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North Carolina, Dare County- Amid public health concerns due to the COVID-19 pandemic, the Outer Banks banned visitors on Tuesday. Dare County declared an emergency order that only allows residents, property owners, business owners and workers through two checkpoints that access the area.

The N.C. General Statute 166A-19.31 gives certain local leaders the authority to pass restrictions “controlling ingress and egress of an emergency area, and the movement of persons within that area.”

Entry into Dare County’s Outer Banks access points requires a permit, which can be applied for online. However, a high volume of applicants is causing difficulties on the county’s emergency management website.

The news could leave some immigrant communities wondering what they should do if they live near the restricted points of access, which include four counties, and need to travel back and forth.

Dare County’s website indicates two forms of identification that qualify for proof of “permanent resident” status: a valid NC driver’s license with a Dare, Currituck, Hyde, or Tyrrell county address; or, a government-issued identification card with a local address. For undocumented populations, neither of these forms of identification are available.

Hispanic population in Dare County

According to the latest U.S. Census data, the Hispanic population makes up 7.3% of the overall population in Dare County, 3.6% in Currituck County, 8.4% in Hyde County and 7.6% in Tyrell County.

On a phone call yesterday with Enlace Latino NC, Dare County Manager Bobby Outten said they are being “liberal” with the types of documents someone can show as long as they prove residence or a work-related reason for being there. Exceptions are also made for anyone with a medical appointment.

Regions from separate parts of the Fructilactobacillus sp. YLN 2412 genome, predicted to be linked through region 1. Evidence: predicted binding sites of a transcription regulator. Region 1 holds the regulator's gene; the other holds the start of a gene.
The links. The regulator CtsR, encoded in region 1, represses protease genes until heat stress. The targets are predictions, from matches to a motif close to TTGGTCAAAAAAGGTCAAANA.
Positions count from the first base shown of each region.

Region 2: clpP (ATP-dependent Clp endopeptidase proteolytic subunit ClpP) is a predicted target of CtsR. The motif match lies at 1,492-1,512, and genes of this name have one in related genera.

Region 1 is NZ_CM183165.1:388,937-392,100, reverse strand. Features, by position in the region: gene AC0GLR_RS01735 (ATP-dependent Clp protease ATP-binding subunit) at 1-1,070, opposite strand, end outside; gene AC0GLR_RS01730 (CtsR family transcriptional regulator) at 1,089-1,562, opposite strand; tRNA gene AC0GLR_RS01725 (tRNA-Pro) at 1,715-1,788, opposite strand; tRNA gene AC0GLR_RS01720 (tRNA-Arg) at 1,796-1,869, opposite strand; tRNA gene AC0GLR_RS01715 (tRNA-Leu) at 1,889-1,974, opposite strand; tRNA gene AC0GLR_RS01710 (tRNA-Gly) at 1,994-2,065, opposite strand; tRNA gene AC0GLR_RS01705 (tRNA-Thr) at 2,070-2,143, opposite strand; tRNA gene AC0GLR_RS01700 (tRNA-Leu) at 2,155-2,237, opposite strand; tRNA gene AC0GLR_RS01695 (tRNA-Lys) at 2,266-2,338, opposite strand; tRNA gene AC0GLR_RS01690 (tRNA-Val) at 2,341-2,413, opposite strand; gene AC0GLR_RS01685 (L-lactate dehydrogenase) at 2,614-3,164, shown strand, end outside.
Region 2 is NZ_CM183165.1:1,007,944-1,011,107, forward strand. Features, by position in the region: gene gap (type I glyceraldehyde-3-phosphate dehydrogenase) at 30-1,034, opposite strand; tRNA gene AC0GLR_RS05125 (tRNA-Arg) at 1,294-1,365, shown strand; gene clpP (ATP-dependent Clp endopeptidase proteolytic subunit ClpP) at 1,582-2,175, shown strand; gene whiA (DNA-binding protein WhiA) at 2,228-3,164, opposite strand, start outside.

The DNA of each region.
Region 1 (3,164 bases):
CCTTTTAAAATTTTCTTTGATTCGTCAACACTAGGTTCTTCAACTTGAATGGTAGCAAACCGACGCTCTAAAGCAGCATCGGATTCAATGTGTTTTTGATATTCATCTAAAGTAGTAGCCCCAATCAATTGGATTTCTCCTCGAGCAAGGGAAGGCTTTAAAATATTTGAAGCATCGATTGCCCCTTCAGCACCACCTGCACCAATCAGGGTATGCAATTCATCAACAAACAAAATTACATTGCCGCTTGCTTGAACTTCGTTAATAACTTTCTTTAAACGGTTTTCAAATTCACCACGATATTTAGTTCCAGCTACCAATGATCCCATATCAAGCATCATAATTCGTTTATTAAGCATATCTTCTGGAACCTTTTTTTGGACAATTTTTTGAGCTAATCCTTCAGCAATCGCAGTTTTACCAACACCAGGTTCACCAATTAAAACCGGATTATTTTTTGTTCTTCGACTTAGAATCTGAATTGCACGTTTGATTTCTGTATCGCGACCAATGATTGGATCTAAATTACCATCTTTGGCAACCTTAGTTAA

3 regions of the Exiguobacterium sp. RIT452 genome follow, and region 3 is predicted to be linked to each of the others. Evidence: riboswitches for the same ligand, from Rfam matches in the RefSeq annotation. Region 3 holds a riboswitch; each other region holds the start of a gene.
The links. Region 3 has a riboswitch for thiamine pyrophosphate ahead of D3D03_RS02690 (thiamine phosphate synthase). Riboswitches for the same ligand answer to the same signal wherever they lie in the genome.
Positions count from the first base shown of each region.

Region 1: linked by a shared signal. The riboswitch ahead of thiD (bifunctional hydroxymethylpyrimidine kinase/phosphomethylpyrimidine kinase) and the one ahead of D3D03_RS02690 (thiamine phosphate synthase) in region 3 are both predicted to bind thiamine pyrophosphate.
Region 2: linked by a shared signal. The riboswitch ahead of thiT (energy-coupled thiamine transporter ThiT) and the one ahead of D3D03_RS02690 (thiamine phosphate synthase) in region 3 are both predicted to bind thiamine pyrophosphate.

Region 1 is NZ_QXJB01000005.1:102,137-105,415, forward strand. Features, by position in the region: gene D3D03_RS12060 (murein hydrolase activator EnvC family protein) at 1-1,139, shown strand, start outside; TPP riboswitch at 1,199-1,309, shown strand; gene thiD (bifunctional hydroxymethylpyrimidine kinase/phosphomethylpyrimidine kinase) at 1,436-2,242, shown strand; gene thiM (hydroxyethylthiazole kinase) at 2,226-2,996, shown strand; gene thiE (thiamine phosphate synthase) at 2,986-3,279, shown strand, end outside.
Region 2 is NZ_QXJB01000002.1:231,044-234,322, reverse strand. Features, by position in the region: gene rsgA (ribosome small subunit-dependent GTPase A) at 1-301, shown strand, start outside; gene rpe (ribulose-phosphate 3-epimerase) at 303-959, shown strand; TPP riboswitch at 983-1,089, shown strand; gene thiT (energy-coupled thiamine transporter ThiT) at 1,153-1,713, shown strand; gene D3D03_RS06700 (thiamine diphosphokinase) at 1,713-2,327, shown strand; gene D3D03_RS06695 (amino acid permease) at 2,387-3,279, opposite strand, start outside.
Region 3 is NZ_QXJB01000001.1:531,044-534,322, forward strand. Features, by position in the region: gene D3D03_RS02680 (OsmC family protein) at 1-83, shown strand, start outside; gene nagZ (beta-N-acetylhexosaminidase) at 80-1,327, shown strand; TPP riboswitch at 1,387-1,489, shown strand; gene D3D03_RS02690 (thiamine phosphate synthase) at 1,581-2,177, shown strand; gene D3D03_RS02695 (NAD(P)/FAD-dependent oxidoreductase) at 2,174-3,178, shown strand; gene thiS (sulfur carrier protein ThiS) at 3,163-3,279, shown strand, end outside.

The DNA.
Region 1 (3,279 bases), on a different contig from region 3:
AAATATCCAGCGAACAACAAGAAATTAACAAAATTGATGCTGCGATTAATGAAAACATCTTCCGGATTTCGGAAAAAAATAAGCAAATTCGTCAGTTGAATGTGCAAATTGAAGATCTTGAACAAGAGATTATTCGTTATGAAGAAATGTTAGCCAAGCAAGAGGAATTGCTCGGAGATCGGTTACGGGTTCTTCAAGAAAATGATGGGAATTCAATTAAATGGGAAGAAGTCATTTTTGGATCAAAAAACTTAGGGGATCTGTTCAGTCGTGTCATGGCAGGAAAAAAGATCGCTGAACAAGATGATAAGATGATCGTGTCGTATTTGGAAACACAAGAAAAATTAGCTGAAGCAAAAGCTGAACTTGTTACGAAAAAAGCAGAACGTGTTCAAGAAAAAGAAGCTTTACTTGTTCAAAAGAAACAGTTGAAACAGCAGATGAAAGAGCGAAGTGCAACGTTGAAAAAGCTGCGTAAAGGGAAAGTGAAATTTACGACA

“If there’s anything to indicate that you have a reason for being here, they are letting you through the checkpoints,” he said.

Only residents

“If you’re coming in as a resident, then you have to have something that shows you’re a resident. It could be a government ID with a local address on it, or an electric bill that shows you live here. If you have a water bill, they’ll say ‘go right in.” Any resident of Dare County can come and go as they please.”

He also said that workers driving in trucks with official logos on them, or wearing a worker’s shirt or uniform with a business logo, will be allowed in. Employers are able to apply for up to thirty worker entry permits online, as well.

According to Outten, the main reason for the restrictions is “to keep the mass influx of tourists out.” He said tourism agencies were promoting “coronavirus vacation” deals last week.

On March 16, the Outer Banks Voice reported that an unnamed rental company posted the following on its website: “With national threats of the coronavirus blanketing the news, you may think now is not the time for a vacation. But on the contrary, the Outer Banks is a great option for your spring vacation despite the coronavirus. Here are a few reasons why you can still enjoy spring at this beautiful beach destination.” The post has since been removed.

"Can´t deal with it"

“Our visitor population often reaches up to 300,000,” said Outten. “We have one small hospital in Nags Head. We can’t deal with that.”

According to the Nags Head Outer Banks Hospital website, there are 18 beds in the facility.

Since the restrictions were put into place at 2 p.m. Tuesday, Outten says only two people have been turned away and traffic on the Wright Memorial Bridge “moves smoothly.” The other access point is at the intersections of Highways 64 and 264.

Outten didn’t rule out the concern within the immigrant community, but stressed that if anyone has reason to be in Dare County, then they will be allowed through the checkpoint.

“Is someone not coming in who normally would if they are afraid they would get in trouble? I suppose that’s possible,” said Outten. “But that’s not what’s going on. We aren’t asking who’s in the car. All we need to know is that you have a legitimate reason to be here. If you’ve got four surfboards and three suitcases, we’re not going to let you in.”


Victoria Bouloubasis cubre la intersección de temas ambientales y movilidad económica en comunidades latinx, inmigrantes y refugiados en Carolina del Norte para Southerly y Enlace Latino NC. Es periodista...

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